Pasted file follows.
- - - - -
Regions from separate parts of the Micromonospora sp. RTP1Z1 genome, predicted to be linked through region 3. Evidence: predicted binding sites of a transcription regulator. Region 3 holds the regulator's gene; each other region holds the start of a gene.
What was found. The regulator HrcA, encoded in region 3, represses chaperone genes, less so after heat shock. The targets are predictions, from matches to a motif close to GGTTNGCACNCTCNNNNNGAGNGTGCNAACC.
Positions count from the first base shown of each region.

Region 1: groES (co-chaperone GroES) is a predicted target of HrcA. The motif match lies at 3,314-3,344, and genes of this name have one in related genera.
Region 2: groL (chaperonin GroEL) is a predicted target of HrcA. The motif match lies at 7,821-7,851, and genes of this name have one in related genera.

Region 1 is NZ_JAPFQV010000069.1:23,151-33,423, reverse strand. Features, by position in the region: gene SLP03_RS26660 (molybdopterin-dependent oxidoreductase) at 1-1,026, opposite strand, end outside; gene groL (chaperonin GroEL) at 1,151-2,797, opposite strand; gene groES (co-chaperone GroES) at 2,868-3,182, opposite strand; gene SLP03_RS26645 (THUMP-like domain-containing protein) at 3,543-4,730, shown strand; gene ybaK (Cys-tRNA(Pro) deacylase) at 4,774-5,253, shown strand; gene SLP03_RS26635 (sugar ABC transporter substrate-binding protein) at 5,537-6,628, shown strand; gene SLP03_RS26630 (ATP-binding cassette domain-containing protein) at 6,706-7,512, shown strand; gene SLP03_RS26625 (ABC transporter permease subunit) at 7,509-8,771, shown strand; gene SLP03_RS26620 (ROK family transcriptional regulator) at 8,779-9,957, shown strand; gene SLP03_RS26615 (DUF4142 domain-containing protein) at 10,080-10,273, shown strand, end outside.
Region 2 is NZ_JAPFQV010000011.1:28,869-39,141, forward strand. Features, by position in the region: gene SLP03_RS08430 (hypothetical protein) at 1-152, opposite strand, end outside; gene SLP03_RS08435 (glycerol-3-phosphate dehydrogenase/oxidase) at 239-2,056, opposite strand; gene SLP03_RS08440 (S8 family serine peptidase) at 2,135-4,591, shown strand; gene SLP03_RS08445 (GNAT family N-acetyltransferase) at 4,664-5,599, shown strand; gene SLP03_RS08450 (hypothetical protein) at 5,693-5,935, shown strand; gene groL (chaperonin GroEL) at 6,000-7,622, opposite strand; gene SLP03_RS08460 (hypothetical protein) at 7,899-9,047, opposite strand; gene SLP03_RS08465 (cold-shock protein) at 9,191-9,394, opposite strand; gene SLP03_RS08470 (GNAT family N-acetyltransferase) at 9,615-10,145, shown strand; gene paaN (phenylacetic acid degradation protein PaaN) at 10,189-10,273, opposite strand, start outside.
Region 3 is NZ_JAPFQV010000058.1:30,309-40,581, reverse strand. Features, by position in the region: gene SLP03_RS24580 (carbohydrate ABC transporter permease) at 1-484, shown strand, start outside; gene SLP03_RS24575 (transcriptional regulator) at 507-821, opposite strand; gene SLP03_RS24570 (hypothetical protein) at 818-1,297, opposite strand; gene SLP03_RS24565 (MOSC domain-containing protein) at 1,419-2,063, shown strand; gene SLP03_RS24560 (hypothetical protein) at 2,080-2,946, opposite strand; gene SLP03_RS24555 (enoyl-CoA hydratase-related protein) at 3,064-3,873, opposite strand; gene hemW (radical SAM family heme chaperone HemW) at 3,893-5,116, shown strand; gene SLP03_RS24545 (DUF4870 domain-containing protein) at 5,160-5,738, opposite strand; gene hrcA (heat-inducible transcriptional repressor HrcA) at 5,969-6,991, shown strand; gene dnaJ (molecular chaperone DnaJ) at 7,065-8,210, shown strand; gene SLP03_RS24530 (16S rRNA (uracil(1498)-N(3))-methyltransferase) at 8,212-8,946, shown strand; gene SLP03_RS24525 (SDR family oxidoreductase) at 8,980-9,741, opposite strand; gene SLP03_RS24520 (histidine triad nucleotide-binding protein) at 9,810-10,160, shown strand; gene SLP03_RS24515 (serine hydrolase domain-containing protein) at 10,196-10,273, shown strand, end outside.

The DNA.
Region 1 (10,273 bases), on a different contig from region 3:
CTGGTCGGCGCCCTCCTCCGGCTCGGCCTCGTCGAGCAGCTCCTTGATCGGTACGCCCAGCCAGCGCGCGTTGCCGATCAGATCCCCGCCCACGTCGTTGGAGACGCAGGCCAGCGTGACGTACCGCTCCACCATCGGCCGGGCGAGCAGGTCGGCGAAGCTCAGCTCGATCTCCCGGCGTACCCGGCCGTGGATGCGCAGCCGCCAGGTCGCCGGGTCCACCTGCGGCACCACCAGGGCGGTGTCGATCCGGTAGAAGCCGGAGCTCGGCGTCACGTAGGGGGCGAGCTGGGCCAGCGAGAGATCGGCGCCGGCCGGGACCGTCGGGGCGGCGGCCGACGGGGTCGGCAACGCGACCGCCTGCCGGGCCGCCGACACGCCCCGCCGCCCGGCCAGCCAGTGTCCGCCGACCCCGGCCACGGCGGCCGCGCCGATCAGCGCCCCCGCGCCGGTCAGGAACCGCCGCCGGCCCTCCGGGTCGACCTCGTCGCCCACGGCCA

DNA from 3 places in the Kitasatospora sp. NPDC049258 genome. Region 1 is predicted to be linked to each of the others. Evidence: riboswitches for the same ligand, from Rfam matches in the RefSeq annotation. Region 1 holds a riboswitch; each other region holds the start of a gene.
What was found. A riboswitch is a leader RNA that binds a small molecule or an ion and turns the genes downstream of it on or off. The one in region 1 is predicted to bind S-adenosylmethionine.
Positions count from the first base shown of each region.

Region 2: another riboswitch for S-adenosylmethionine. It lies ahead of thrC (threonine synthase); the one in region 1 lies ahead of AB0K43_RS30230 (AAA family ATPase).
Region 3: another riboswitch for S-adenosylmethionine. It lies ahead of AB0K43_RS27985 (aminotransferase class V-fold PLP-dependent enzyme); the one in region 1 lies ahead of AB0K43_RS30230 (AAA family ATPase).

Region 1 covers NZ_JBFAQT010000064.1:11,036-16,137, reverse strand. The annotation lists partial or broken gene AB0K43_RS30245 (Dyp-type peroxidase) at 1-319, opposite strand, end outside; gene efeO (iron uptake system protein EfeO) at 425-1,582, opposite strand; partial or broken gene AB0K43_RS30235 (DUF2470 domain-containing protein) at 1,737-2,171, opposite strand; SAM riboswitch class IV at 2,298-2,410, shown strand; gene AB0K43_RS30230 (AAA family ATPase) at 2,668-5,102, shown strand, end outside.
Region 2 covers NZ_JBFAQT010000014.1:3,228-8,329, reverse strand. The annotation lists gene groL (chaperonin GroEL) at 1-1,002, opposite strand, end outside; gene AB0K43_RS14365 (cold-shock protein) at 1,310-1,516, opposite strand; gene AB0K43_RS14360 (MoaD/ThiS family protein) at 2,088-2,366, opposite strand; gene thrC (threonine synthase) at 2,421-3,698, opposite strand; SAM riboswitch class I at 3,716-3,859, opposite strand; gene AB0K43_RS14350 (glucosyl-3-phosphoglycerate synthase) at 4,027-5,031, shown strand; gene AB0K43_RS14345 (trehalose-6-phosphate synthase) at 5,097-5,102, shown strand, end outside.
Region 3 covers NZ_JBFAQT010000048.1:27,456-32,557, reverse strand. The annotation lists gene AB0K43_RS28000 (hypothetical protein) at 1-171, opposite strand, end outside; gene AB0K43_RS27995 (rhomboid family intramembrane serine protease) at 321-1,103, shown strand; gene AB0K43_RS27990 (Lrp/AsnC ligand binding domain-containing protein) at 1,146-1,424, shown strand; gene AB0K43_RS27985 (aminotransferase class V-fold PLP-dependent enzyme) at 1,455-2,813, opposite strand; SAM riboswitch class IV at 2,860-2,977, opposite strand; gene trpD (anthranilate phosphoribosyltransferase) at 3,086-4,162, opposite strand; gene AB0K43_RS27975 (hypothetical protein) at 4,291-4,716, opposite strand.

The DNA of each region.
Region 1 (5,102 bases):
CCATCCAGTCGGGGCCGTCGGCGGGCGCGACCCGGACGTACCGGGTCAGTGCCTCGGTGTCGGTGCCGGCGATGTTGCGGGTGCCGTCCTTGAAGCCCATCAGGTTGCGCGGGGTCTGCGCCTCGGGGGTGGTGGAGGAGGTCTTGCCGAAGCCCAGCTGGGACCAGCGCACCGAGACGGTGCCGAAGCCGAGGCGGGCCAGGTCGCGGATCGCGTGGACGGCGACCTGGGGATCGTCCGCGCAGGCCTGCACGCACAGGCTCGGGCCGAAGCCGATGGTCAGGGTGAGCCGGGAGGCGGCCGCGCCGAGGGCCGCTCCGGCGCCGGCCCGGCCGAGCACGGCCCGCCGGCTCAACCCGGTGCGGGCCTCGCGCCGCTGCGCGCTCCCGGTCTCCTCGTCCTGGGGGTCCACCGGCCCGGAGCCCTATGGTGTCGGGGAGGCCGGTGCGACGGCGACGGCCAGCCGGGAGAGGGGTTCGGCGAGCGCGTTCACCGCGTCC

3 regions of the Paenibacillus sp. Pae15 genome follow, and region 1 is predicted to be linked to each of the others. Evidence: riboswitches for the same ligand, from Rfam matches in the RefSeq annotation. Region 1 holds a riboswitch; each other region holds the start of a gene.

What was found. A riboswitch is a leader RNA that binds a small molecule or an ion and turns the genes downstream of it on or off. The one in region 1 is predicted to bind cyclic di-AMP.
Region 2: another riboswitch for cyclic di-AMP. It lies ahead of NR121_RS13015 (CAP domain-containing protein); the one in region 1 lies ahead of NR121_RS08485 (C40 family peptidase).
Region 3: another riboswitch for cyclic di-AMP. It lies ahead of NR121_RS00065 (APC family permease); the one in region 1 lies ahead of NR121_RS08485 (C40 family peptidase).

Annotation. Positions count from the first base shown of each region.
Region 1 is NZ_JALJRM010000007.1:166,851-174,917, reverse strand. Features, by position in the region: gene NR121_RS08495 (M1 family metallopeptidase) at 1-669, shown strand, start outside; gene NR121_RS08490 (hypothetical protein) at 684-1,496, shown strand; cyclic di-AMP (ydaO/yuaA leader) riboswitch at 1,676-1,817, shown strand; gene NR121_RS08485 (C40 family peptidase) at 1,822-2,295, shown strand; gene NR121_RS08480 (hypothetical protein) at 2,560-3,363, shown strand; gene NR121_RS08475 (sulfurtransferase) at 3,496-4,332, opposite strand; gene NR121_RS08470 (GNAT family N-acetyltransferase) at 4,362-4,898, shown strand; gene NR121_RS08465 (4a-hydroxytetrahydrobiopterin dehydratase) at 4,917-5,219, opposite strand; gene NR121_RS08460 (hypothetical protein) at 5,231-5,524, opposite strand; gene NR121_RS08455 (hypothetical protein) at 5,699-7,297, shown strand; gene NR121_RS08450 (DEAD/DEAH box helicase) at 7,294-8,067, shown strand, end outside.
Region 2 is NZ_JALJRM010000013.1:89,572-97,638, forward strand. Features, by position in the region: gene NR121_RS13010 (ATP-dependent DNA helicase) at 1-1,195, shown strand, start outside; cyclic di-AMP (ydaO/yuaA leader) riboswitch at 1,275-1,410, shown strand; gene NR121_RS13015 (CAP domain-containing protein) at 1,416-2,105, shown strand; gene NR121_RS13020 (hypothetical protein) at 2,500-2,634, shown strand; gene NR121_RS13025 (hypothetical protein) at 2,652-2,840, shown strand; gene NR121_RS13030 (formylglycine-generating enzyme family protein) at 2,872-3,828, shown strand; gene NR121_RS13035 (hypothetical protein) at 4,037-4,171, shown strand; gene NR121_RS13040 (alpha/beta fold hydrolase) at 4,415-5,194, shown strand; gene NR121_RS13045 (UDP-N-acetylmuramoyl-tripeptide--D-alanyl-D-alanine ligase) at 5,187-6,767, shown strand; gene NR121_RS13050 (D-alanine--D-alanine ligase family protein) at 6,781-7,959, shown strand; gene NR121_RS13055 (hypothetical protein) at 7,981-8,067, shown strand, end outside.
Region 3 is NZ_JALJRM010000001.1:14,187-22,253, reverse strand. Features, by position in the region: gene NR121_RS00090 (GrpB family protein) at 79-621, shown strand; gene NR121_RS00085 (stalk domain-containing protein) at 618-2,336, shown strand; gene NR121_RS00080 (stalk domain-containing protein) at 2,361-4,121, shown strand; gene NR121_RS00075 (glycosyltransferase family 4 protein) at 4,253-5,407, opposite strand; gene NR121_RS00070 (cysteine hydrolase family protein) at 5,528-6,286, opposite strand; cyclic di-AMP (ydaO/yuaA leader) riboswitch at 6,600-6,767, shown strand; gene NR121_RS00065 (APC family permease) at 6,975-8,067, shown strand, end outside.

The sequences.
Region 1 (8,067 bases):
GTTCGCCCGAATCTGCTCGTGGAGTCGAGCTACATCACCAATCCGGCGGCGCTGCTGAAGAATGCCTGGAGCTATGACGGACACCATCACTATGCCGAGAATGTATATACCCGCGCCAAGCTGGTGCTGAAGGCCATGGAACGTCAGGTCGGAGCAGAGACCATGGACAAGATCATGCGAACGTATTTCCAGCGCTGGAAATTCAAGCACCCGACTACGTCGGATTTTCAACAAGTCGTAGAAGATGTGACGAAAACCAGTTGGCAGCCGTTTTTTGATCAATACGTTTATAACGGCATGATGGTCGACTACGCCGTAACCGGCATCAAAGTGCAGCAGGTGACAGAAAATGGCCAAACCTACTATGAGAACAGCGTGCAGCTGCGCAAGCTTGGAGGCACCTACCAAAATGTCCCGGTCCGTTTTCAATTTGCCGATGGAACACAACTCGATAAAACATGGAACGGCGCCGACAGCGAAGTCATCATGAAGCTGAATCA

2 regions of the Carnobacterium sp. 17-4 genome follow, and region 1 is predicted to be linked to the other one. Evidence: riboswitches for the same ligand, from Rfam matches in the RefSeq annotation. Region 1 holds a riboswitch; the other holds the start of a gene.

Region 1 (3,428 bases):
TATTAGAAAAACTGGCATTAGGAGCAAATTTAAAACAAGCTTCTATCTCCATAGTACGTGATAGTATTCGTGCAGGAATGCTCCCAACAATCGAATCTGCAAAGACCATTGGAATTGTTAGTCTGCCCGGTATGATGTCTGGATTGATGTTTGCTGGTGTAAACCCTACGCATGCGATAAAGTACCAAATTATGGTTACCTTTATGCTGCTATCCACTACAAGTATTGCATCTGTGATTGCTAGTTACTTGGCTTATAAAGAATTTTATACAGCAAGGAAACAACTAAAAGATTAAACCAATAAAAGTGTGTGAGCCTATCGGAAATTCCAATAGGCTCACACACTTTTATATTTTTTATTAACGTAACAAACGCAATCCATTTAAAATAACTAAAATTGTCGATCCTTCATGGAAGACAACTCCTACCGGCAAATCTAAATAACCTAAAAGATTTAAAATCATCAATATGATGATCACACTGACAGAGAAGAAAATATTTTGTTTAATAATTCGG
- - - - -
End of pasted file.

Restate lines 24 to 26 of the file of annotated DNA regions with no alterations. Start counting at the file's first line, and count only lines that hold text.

What was found. A riboswitch is a leader RNA that binds a small molecule or an ion and turns the genes downstream of it on or off. The one in region 1 is predicted to bind cyclic di-AMP.
Region 2: another riboswitch for cyclic di-AMP. It lies ahead of NR121_RS13015 (CAP domain-containing protein); the one in region 1 lies ahead of NR121_RS08485 (C40 family peptidase).
Region 3: another riboswitch for cyclic di-AMP. It lies ahead of NR121_RS00065 (APC family permease); the one in region 1 lies ahead of NR121_RS08485 (C40 family peptidase).